Tips On What To Do When First Purchasing A Home

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As you may or may not know I have left the corporate world and I am now the calling all the shots as CEO of my own Real Estate business.  As a Real Estate agent of over 10 years I have worked with many different buyers and sellers.

The home buying process can be a lot to process and is often overwhelming to buyers. At the beginning of every transaction I talk about process and what to expect.   I even type up a list of things and provide pamphlets on what first-time homeowners should know. Here are a few things I remind  my buyers to  do before moving into their new home and what they should do to keep themselves and their family safe!

1. Change the Locks

You really don’t know who else has keys to your home, so change the locks. That ensures you’re the only person who has access. Install new deadbolts yourself for as little as $10 per lock, or call a locksmith — if you supply the new locks, they typically charge about $20 to $30 per lock for labor.


Image: Pinterest

2. Check for Plumbing Leaks

Your home inspector should do this for you before closing, but it never hurts to double-check. I didn’t have any plumbing leaks to fix, but when checking my kitchen sink, I did discover the sink sprayer was broken. I replaced it for under $20.

Keep an eye out for dripping faucets and running toilets, and check your water heater for signs of a leak.  You don’t want to end up with an enormous water bill.

Here’s a neat trick: Check your water meter at the beginning and end of a two-hour window in which no water is being used in your house. If the reading is different, you have a leak.

3. Steam Clean Carpets

Do this before you move your furniture in, and your new home life will be off to a fresh start. You can pay a professional carpet cleaning service — you’ll pay about $50 per room; most services require a minimum of about $100 before they’ll come out — or you can rent a steam cleaner for about $30 per day and do the work yourself. I was able to save some money by borrowing a steam cleaner from a friend.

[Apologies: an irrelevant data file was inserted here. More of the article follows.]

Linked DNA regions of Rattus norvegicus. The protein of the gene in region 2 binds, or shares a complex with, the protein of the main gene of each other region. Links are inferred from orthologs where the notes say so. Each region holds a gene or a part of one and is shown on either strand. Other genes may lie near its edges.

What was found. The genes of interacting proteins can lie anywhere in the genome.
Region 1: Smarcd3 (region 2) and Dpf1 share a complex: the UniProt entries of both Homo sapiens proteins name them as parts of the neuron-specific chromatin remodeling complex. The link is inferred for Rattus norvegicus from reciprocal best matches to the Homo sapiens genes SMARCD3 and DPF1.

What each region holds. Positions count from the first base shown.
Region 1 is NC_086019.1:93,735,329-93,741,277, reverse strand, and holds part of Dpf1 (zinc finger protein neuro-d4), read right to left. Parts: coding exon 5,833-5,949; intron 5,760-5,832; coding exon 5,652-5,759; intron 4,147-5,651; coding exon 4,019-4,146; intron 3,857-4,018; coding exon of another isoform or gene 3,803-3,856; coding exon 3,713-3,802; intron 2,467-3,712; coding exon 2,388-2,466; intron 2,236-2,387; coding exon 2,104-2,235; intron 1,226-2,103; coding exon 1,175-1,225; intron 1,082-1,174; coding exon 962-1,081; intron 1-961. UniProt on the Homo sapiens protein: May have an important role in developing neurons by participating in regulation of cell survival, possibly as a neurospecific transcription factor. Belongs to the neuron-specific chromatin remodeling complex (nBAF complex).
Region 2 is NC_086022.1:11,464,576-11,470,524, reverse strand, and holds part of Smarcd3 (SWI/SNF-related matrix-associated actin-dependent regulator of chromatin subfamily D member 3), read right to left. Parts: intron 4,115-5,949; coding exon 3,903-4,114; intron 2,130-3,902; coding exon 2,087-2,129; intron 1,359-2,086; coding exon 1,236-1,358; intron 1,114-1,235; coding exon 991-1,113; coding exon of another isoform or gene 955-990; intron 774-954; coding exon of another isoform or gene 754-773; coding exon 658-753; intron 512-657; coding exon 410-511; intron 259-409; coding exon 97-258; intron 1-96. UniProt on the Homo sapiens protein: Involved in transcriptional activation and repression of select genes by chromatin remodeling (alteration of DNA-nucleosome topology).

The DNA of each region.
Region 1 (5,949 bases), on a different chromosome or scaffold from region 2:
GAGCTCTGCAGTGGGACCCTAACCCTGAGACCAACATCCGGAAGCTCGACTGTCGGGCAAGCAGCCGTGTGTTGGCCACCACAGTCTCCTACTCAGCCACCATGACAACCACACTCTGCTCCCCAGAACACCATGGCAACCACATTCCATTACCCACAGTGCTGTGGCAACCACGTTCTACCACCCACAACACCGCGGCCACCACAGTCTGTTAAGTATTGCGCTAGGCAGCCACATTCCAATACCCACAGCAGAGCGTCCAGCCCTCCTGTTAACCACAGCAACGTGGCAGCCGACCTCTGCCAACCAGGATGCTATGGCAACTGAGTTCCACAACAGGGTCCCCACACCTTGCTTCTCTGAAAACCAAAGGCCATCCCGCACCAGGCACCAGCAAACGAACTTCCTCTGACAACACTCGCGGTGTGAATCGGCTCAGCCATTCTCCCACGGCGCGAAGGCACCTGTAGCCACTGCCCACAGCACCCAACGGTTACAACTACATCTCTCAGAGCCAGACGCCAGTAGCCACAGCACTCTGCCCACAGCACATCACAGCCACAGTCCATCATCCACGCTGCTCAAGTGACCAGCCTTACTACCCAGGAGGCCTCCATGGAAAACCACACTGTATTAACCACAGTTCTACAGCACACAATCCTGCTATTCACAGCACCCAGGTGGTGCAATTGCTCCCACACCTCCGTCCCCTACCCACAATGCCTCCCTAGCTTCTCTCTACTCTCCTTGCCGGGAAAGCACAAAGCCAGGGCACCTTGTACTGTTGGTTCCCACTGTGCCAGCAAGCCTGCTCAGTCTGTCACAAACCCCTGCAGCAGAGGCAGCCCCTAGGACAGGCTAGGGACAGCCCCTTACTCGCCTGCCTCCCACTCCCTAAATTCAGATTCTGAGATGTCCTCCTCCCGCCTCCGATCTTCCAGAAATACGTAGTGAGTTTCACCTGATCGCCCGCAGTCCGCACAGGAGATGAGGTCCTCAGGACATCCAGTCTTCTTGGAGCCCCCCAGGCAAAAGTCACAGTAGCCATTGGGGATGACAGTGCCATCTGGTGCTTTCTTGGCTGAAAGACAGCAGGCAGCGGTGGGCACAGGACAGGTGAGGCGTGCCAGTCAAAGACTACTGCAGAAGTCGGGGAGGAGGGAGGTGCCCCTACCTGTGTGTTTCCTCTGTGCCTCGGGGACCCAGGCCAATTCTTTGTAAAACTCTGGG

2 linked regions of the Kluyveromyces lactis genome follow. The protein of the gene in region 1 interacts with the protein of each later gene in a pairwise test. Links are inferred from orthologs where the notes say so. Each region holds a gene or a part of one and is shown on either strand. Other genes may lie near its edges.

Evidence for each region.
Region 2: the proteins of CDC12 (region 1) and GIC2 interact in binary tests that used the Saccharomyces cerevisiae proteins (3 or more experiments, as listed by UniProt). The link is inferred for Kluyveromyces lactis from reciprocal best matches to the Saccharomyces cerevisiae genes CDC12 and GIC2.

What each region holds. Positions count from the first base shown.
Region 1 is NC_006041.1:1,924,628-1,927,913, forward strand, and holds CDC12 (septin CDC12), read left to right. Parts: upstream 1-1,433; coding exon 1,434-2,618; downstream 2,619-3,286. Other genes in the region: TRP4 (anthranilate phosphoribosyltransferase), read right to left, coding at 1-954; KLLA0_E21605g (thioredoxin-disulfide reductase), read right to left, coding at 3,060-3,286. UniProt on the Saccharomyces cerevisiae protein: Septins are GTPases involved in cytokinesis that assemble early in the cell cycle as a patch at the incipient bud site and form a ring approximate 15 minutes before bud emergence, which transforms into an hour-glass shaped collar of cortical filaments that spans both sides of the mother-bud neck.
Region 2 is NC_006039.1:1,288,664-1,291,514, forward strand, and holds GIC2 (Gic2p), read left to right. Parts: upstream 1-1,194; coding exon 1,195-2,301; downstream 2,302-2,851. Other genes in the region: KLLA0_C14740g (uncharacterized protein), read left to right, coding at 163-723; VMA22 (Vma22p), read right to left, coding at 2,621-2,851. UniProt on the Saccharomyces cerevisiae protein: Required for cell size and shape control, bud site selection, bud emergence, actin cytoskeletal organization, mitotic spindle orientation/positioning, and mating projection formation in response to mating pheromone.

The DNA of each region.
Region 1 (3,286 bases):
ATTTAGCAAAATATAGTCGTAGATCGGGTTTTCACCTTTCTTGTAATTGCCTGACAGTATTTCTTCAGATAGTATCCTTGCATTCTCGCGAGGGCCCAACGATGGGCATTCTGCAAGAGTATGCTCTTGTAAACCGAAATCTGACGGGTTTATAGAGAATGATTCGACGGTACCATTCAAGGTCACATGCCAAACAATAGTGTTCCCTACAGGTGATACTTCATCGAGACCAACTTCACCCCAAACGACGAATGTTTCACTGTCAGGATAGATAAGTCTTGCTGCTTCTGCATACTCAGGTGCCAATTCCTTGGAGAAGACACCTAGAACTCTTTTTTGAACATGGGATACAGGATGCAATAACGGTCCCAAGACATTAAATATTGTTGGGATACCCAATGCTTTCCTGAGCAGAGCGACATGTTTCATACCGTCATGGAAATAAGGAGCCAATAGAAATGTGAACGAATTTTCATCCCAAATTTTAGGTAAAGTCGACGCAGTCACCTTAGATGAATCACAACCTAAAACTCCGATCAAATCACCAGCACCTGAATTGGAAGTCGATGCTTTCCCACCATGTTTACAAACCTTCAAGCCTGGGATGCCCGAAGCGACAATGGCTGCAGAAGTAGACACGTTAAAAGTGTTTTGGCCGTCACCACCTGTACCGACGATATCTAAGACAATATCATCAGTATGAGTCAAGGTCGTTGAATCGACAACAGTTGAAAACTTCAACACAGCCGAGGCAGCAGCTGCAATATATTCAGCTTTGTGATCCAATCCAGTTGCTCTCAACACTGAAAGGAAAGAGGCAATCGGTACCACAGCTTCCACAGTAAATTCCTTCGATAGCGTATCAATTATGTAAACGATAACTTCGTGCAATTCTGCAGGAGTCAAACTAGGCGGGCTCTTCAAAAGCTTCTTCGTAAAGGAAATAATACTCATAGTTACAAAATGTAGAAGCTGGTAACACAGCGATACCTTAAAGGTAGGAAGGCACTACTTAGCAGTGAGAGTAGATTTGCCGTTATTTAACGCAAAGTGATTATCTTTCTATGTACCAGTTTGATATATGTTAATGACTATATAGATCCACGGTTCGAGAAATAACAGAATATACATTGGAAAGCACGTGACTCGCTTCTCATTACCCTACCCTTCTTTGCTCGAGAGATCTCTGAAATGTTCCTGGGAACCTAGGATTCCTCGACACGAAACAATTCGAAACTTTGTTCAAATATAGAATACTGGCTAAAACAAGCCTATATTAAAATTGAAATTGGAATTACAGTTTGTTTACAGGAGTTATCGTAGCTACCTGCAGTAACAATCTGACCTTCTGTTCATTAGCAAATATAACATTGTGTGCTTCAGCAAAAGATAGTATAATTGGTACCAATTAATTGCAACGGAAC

Image: Premier Surfaces

4. Wipe Everything Down

Another no-brainer before you move in your dishes and bathroom supplies. Make sure to wipe inside and out, preferably with a non-toxic cleaner, and replace contact paper if necessary.

I basically just clean and wipe down everything, especially my kitchen countertops! When we moved in our last home, we had gorgeous countertops that were marble which made me wonder if they were from Premier Surfaces. They are a local to Atlanta one stop shop for everything you need for your countertop needs! They offer a variety of options to choose from including wood, limestone, granite, eco, tile and more! Their customer service is the top of the line, only gathering the best to help answer all your questions and make the transition from gathering your materials to installing your countertops effectively and seamlessly into your home.

When I cleaned my kitchen cabinets, I found an unpleasant surprise: dead roaches. Which leads me to my next tip …

5. Give Critters the Heave-Ho

That includes mice, rats, bats, termites, roaches, and any other uninvited guests. There are any number of DIY ways to get rid of pests, but if you need to bring out the big guns, an initial visit from a pest removal service will run you $100 to $300, followed by monthly or quarterly visits at about $50 each time.

I believe it can’t hurt to have a pest company come out and treat just for GP and peace of mind.

6. Introduce Yourself to Your Circuit Breaker Box and Main Water Valve

It’s a good idea to figure out which fuses control what parts of your house and label them accordingly. This will take two people: One to stand in the room where the power is supposed to go off, the other to trip the fuses and yell, “Did that work? How about now?

You’ll want to know how to turn off your main water valve if you have a plumbing emergency, if a hurricane or tornado is headed your way, or if you’re going out of town. Just locate the valve — it could be inside or outside your house — and turn the knob until it’s off. Test it by turning on any faucet in the house; no water should come out.  I had to learn the hard way after have such an emergency and having part of my downstairs flood due to not knowing where main valve was.

There are several other things to do before you begin your new life in your new home but I think these are the most basic and ones you should probably jump on right away! Are there any things you’d add to the list yourself?

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